Second pope to resign, first to serve as university president

Courtesy of Loyola Magazine
Courtesy of Loyola Magazine

Wednesday, March 26, Pope Francis made a peculiar midday announcement. After a great year, he stated that he would be “leaving the Vatican.” He has always had an admiration, as he discussed, of missionaries and the effort to teach all people about religion and the “love and mercy of God.”

With such admiration and ambition to educate all people, he has decided to start with the younger generation, which is known for often practicing more of a spiritual type of faith than religious. He is leaving the papacy in favor of presiding over “America’s Leading Jesuit University.” Pope Francis will be taking over Loyola University Maryland as president.

The action was both a shock and surprise to the global population, and perhaps disappointment from the letdown of the hope to have Pope Francis as the leader of the spiritual community for the coming years. For the Loyola community, though, it was an announcement that resulted in exuberance. Father Lion Brinnane, S.J., current president of Loyola University Maryland, when approached about the change, only said, “How could I say no to the Holy Father?”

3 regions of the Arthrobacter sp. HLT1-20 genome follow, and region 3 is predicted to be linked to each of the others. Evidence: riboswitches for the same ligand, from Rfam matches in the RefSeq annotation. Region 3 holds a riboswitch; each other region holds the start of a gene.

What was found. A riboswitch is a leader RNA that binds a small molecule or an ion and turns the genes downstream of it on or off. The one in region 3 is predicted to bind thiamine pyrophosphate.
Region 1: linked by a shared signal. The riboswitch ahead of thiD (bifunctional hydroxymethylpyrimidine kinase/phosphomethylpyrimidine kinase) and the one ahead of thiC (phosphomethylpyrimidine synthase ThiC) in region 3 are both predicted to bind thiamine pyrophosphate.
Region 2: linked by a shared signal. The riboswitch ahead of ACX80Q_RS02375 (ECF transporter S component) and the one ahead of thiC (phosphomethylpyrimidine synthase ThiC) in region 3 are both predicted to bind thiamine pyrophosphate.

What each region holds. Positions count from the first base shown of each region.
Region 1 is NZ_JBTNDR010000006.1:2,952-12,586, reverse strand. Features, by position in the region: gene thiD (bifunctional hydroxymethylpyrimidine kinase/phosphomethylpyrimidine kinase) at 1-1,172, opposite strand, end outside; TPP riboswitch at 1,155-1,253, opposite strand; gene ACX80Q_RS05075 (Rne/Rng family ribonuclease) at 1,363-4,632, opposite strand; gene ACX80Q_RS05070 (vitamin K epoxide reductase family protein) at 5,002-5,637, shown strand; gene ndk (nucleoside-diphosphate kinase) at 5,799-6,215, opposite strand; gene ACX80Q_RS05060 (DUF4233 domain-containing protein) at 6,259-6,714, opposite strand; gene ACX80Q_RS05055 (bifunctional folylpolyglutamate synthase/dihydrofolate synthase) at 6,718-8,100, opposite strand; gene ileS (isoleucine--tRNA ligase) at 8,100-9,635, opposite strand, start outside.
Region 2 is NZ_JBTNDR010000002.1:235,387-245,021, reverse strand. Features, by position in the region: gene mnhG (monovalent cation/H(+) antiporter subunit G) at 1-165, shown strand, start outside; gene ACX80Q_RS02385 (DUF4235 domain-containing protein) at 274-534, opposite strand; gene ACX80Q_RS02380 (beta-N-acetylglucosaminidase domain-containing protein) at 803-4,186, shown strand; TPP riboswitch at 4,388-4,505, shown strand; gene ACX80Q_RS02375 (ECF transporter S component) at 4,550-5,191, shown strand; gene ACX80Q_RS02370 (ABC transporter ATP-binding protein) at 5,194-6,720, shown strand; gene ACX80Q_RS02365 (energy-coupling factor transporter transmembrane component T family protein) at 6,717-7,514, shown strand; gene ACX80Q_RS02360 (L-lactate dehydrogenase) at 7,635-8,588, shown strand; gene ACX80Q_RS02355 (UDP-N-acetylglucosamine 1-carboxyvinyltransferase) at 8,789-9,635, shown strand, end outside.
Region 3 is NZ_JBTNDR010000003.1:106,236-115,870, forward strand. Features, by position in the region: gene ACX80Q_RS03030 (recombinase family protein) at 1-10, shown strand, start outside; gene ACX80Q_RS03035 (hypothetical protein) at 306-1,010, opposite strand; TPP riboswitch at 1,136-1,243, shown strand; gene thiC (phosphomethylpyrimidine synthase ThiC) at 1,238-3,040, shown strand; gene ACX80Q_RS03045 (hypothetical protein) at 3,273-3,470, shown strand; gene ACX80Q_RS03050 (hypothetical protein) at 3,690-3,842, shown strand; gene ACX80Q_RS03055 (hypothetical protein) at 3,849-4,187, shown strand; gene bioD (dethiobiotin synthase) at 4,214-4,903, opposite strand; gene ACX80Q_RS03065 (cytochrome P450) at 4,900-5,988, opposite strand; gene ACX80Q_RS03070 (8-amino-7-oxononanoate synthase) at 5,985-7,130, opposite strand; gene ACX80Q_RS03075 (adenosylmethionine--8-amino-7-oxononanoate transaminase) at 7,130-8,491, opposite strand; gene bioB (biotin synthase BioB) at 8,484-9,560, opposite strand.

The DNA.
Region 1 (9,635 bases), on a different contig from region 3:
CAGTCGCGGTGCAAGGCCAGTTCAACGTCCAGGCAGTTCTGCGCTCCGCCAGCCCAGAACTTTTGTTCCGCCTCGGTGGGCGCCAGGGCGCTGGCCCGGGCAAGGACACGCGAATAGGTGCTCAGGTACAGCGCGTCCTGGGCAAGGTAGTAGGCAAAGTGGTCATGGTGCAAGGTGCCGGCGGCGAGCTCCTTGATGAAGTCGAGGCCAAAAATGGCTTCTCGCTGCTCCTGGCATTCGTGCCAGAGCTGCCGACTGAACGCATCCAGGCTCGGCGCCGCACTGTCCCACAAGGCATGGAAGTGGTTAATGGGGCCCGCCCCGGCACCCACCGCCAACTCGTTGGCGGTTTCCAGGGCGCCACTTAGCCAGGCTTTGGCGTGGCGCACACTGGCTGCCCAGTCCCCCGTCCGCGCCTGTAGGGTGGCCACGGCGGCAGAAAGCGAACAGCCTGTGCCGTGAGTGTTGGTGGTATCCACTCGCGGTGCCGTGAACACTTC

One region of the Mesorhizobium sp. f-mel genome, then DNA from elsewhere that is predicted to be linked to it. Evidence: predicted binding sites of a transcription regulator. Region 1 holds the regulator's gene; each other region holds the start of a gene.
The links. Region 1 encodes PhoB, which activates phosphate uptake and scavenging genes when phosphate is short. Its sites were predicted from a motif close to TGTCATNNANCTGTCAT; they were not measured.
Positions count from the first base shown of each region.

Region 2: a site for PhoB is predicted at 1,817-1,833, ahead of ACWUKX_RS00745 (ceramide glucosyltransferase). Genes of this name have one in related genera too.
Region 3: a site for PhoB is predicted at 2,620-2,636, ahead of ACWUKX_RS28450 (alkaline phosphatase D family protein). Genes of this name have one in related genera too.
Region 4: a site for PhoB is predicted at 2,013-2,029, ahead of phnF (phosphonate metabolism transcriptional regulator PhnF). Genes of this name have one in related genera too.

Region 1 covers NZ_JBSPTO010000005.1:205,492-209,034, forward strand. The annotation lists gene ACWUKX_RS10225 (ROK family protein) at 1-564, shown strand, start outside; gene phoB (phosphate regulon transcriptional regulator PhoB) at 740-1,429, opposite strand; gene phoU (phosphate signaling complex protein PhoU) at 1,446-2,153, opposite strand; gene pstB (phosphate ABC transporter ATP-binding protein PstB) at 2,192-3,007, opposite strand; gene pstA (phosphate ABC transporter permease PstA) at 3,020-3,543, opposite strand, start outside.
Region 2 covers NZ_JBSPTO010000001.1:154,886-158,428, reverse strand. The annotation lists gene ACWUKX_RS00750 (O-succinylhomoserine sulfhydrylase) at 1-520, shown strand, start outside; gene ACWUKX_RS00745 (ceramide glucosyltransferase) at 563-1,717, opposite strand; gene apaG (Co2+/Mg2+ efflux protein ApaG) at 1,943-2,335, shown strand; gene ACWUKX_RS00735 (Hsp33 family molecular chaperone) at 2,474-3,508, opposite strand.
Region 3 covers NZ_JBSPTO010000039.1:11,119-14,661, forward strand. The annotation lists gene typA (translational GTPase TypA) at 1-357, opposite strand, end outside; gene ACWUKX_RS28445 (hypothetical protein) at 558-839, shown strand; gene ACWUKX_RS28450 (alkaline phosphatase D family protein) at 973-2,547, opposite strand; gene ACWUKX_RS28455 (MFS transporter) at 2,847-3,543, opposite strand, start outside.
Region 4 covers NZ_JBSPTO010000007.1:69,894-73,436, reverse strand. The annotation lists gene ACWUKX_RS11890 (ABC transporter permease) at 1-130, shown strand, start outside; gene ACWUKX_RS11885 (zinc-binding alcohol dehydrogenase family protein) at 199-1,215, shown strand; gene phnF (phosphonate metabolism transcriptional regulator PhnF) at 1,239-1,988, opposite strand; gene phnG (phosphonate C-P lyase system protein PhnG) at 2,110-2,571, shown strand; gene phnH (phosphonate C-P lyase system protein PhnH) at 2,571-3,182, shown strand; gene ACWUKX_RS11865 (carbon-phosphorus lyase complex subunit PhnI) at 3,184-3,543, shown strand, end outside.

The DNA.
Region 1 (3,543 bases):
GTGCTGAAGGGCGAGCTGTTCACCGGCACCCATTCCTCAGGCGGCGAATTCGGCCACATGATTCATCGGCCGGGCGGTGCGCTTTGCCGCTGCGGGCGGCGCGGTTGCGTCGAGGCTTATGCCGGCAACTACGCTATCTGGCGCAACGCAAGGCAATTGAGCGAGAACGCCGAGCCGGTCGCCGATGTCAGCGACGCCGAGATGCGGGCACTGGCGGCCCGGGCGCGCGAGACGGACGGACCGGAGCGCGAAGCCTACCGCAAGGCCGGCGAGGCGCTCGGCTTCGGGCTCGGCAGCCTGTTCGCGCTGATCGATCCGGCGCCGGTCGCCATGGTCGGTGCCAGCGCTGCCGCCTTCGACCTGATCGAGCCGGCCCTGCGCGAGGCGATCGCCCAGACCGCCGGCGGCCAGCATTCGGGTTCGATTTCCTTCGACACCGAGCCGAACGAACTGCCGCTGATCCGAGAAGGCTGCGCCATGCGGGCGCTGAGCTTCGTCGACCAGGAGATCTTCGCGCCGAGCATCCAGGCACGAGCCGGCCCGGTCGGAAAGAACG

Francis will be instated as Loyola’s 25th president in July of 2014. His attention was called to Loyola University Maryland after the university held a symposium on Tuesday, March 18, 2014 called “The Francis Factor.” The event was deemed a “historical gathering” by the Archbishop of Baltimore, William E. Lori, and garnered notice from the Pope and the public to the institution that seems to identify with all that Pope Francis stands for.

Seeing this population of students that is already geared toward Jesuit thought and lifestyle, the Pope views the opportunity to lead the institution as a huge step in reforming the church—from a different angle. Since a decent percentage of the upcoming generation has turned toward a more spiritual belief than a religious one with “moralistic therapeutic deism” the Pope finds it important to make a change from that level up. He is not a proponent of this type of belief. Pope Francis said, “The best way to create reform and face all issues of the church is to work directly with the people.” He believes that Christ will be a component assisting his reform—both directly and indirectly. Pope Francis is hoping to eliminate the gap between the spiritual and religious in today’s polarized society and he is going about it in a missionary manner.

It will be interesting to see what other administrational changes will be made in the coming years. However, the biggest question remains: will Pope Francis keep the title and name he chose for his time as Pope? Or will he go by his birth name, Jorge Bergoglio?